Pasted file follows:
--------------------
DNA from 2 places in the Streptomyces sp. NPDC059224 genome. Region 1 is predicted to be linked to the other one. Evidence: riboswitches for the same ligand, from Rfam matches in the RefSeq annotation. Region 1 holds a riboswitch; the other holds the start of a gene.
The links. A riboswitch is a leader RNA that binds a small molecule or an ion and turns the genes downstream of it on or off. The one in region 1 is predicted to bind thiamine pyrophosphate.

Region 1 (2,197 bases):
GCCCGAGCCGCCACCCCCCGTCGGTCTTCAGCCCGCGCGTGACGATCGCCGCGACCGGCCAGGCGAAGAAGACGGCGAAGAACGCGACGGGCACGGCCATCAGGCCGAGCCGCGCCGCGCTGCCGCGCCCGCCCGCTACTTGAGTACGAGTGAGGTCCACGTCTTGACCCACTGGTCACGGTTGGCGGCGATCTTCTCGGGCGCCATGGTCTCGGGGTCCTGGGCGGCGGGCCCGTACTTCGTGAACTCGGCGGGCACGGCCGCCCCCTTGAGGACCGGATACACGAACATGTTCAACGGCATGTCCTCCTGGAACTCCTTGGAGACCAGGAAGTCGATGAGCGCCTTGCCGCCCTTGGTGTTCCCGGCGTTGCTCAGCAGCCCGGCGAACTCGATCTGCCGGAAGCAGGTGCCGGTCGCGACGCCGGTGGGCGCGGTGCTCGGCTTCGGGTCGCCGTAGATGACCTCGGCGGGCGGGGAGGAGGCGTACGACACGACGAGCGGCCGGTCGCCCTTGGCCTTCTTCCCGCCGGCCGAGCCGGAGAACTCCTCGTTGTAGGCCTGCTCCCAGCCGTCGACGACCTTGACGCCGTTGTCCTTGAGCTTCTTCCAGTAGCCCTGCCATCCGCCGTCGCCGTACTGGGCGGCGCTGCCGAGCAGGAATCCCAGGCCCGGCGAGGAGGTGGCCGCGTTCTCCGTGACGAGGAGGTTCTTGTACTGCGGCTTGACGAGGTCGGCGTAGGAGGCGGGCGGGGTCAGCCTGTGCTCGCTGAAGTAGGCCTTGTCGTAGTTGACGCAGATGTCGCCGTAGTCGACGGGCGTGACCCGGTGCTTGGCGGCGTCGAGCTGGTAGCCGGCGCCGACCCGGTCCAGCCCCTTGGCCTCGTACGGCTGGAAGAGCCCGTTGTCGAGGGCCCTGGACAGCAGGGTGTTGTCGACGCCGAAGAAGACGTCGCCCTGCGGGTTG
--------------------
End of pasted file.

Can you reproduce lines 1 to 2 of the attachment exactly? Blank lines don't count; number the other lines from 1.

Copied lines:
DNA from 2 places in the Streptomyces sp. NPDC059224 genome. Region 1 is predicted to be linked to the other one. Evidence: riboswitches for the same ligand, from Rfam matches in the RefSeq annotation. Region 1 holds a riboswitch; the other holds the start of a gene.
The links. A riboswitch is a leader RNA that binds a small molecule or an ion and turns the genes downstream of it on or off. The one in region 1 is predicted to bind thiamine pyrophosphate.